Do YOU feel sufficiently stimulated? ’Cause I don’t…

Editorial Page Editor
WHAT DID you do with your “economic stimulus” check from the government? Did you spend it in a suitably patriotic manner, doing your bit to kick-start the good ol’ U.S. economy?
    You did? Are you sure? I just ask because, as a member of the U.S. economy, I’m feeling a little understimulated.
    But then, I always had doubts about the whole scheme.
    Sort of like with the government’s bailout of Bear Stearns. I’m not a libertarian, not by a long shot, but sometimes I break out with little itchy spots of libertarianism, and one of those itchy spots causes me to ask, Why am I, as a taxpaying member of the U.S. economy, bailing out something called Bear Stearns? I didn’t even know what it was. Even after I’d read about it in The Wall Street Journal, I still could not answer the fundamental question, “If you work at Bear Stearns, what is it that you do all day?” I understand what a fireman does, and if the fire department were about to go under, I’d be one of the first to step forward and say let’s bail it out. Of course, if the fire department wanted me to lend it $29 billion, with a “B,” I might have further questions. Yet that’s what we’ve done for Bear Stearns.
    Apparently Bear Stearns is a financial institution that the federal government considers “too big to fail,” which makes me wonder, if it’s too big to fail, then why does it need to be bailed out?
    But things like this always perplex me. I am not an economist, nor a financial expert, which I’m told is different. Nor am I any kind of a businessman. At my house, I am not allowed to try to balance the checkbook.
    Anyway, while I’m still pondering why you and I and the guy down the street lent $29 billion to bail out this Bear Stearns, along comes Congress and the president wanting to send somewhat more modest checks to you and me and that same guy.
    I’m all for Democrats and Republicans setting aside pointless bickering to do something for the good of the country, but when the economy’s going into the tank, and the Democratic Congress and the Republican president are racing to see which of them can send us the biggest check, sort of like the Three Stooges all trying to get through a door at the same time, I begin to have doubts.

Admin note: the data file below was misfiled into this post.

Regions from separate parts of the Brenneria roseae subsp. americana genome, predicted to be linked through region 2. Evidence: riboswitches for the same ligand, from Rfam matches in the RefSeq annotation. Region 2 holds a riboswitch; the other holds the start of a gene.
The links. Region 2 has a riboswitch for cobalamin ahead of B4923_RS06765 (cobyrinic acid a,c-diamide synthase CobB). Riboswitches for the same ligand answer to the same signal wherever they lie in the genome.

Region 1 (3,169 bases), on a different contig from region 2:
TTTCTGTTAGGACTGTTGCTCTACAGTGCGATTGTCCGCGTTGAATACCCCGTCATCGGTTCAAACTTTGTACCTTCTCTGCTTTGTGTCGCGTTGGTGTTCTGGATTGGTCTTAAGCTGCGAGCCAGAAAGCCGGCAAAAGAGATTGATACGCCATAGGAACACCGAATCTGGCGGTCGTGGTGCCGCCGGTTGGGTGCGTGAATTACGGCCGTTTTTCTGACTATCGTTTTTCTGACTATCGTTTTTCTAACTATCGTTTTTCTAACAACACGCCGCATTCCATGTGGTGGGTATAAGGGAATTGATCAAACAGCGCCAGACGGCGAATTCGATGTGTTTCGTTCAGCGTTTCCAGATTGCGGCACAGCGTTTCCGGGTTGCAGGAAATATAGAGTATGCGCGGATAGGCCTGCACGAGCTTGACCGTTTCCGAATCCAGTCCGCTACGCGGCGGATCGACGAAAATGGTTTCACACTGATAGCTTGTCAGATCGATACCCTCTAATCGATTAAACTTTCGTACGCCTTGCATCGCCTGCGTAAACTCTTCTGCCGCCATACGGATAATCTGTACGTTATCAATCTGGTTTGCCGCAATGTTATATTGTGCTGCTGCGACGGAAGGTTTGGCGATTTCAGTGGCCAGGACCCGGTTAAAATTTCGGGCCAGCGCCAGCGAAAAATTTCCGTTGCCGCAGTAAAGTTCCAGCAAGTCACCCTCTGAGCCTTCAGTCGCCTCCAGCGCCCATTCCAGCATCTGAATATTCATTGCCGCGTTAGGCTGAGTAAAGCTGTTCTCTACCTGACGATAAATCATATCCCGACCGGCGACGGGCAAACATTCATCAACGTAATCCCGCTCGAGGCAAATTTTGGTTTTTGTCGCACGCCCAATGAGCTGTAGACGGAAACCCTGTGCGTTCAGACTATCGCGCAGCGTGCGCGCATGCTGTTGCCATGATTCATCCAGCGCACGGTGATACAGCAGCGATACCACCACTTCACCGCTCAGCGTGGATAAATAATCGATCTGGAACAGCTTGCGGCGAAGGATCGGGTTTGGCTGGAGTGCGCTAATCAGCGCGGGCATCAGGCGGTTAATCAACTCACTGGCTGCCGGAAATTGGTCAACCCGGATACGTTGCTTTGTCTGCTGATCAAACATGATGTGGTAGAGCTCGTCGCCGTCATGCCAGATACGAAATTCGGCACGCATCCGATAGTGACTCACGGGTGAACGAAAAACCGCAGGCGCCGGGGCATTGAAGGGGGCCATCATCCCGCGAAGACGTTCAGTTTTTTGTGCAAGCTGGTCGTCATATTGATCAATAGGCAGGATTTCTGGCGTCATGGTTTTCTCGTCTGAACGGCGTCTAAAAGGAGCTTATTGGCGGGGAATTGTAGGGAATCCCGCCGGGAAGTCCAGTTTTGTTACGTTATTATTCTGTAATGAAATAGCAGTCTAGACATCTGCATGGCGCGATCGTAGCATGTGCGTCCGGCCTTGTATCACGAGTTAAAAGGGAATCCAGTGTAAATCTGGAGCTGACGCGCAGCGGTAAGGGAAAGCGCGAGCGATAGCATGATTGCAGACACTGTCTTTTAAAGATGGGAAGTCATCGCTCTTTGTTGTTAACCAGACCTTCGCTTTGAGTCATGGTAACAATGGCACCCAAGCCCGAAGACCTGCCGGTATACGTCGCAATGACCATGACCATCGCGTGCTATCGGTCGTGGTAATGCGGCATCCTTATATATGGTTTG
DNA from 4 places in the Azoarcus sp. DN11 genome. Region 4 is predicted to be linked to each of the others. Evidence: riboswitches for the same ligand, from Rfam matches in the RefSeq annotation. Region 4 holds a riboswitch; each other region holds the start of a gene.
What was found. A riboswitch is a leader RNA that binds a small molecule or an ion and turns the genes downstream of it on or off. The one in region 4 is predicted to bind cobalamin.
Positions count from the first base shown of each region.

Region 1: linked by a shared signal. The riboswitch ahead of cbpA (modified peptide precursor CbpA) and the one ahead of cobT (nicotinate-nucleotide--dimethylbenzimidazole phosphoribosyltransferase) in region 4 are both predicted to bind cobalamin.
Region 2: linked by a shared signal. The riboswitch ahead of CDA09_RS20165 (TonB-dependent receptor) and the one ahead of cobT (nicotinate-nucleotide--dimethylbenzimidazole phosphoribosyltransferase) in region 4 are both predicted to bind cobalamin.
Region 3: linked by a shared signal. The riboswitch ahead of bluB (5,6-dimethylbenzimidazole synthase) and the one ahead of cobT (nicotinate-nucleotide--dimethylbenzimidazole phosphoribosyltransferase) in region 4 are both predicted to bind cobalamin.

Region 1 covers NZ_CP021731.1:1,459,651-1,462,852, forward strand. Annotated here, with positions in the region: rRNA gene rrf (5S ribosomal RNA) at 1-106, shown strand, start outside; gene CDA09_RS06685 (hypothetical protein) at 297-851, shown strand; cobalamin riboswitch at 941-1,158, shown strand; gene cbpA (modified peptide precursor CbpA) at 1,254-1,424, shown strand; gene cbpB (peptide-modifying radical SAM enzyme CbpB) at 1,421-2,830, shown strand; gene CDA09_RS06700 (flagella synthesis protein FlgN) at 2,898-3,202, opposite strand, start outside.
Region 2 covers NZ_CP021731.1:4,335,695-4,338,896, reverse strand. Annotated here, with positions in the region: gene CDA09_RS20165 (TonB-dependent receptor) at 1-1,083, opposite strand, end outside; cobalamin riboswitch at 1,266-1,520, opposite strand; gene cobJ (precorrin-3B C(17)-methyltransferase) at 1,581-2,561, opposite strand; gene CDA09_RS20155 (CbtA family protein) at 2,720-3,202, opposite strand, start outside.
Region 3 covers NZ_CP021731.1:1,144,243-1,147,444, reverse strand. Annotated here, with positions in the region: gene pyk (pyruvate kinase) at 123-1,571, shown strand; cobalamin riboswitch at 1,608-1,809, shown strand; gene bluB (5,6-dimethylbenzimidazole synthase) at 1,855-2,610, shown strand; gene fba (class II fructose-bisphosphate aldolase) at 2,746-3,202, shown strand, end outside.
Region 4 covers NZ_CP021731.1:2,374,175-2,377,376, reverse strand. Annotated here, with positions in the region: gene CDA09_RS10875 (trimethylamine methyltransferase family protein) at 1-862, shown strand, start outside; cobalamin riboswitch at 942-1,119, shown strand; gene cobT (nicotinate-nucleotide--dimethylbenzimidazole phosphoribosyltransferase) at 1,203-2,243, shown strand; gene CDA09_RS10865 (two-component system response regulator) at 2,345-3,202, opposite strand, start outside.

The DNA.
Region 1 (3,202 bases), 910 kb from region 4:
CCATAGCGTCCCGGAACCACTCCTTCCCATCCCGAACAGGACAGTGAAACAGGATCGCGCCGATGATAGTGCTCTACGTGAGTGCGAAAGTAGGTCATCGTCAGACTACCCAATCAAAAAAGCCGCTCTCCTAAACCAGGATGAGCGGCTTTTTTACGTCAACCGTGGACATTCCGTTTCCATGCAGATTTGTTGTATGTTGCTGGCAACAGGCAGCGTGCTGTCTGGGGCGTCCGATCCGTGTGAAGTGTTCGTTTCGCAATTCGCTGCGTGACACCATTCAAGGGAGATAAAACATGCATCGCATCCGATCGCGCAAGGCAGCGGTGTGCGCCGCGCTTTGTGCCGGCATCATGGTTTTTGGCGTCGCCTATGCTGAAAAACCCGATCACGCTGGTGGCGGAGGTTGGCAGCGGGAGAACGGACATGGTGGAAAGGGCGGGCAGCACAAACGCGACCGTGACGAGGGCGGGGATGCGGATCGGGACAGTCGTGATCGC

I start to think, “With the national debt at — wait a sec while I go check the Internet — 9 trillion dollars, and climbing at a rate of more than a Bear Stearns bailout every month, the government is going to send several hundred dollars to every household in the country?”
    It seems that everybody in Washington was acting along the same lines of reasoning as when, in response to attacks upon this country more deadly than Pearl Harbor, we were told to go out and shop, instead of buying bonds or rationing gas or something that would have made sense to an earlier generation. And now, six-and a half years into the War on Terror, some of us weren’t shopping hard enough. So to help us get back into the fight, the government decided to send us all some more ammunition.
    As it got closer to time for me to get my ammo, my martial spirits rose, and I started thinking this was a better and better idea. If my country needed me to shop, I was going to make sure every shot counted. So I did some research.
    Finally, a suitable target presented itself. Week before last, we all went to Memphis for a wedding. The wife and I stayed with Mary, one of her best friends from high school.
    My wife has always held Mary up as one of the smartest in her class — not only a scholar, but a woman of great good sense and practicality. Mary had recently earned some extra money, and had spent it on a 42-inch, 1080-resolution flat-panel HDTV set. It had cost her $800 at Sam’s Club. I studied this item very closely while we were there, flicking back and forth between ball games on the HD channels and the same ball games on mere mortal channels, and came to the inescapable conclusion that Mary was indeed the smartest in her class, and had made an excellent investment — way better than the Bear Stearns thing.